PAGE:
OMG Added to OED
The Oxford English Dictionary, which is approaching 130 years old, contains over 600,000 words, definitions and pronunciations. As the premier authority on the English language, they like to update their word lists quite frequently. This month, this means the inclusion of some text-speak classics.
The OED has posted an overview of their latest update which went into effect late yesterday. Out of the 45,437 new words and meanings and over 285,000 revisions, a select few have filled internet tech lovers with joy, amusement and most likely a little shame. LOL (laughing out loud), FYI (for your information) and OMG (oh my god) have been added alongside their buddies IMHO (in my humble opinion), TMI (too much information) and BFF (best friends forever) in the newest edition of the OED.
Graeme Diamond of the OED explains:
Of course in such a context initialisms are quicker to type than the full forms, and (in the case of text messages, or Twitter, for example) they help to say more in media where there is a limit to a number of characters one may use in a single message. OMG and LOL are found outside of electronic contexts, however; in print, and even in spoken use (see, for example, the 2003 quotation for LOL int.), where there often seems to be a bit more than simple abbreviation going on. The intention is usually to signal an informal, gossipy mode of expression, and perhaps parody the level of unreflective enthusiasm or overstatement that can sometimes appear in online discourse, while at the same time marking oneself as an ‘insider’ au fait with the forms of expression associated with the latest technology.
Basically, the OED feels as though many of these “initialisms” have permeated our society in such a way that three simple letters can suggest excitement, parody and sarcasm. And let’s be honest, if you ever saw anyone write “laughing out loud” instead of “LOL” you would punch them in the face. Be honest.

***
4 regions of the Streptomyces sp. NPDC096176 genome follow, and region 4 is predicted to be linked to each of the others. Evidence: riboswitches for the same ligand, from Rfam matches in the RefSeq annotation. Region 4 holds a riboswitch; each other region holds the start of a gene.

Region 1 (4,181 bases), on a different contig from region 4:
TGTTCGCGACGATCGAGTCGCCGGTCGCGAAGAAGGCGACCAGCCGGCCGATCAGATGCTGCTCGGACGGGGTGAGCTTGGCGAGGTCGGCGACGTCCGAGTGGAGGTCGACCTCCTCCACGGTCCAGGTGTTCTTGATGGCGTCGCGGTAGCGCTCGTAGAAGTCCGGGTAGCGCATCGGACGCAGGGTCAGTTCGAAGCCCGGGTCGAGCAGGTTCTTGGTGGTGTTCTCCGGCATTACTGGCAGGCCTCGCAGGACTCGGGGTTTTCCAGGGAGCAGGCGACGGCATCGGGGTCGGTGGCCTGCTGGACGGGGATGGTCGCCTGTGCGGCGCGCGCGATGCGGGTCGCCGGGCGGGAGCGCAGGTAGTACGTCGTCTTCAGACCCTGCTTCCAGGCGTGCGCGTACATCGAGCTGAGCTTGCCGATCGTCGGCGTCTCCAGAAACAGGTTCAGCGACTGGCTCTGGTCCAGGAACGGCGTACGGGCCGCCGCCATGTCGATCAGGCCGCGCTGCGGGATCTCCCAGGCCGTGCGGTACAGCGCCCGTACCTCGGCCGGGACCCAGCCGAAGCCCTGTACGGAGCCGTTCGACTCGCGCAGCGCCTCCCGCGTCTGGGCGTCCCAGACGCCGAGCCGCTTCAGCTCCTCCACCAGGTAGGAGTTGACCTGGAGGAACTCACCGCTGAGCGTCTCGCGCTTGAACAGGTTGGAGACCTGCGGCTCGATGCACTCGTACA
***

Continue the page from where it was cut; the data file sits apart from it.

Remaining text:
Diamond also provides us with a tidbit of which I was unaware:
As such usage indicates, many people would consider these recent coinages, from the last 10 or 20 years, and associate them with a younger generation conversant with all forms of digital communications. As is often the case, OED’s research has revealed some unexpected historical perspectives: our first quotation for OMG is from a personal letter from 1917; the letters LOL had a previous life, starting in 1960, denoting an elderly woman (or ‘little old lady’; see LOL n./1); and the entry for FYI [FYI phr., adj., and n.], for example, shows it originated in the language of memoranda in 1941.
Along with the initialisms, the first emoticon was also added to the database. The word “heart” was already established as a verb in some case, as in “I heart pizza,” but the OED has added a sense of the verb “heart” with “<3.” As Diamond explains, “in this update may be the first English usage to develop via the medium of T-shirts and bumper-stickers.”
And 13 year old girls.
On Monday, we told you how the AP stylebook was staying current with the swapping of “e-mail” for “email” and the addition of “cellphone” and “smartphone” into their list of proper usage. The update from the OED is just another example of the universal impact of technology in our current culture. So among the Shakespearean words of linsey-woolsey and lubberly goes LOL. Even with this development, I’m not holding my breath to see ROFLcopter in the OED any time soon.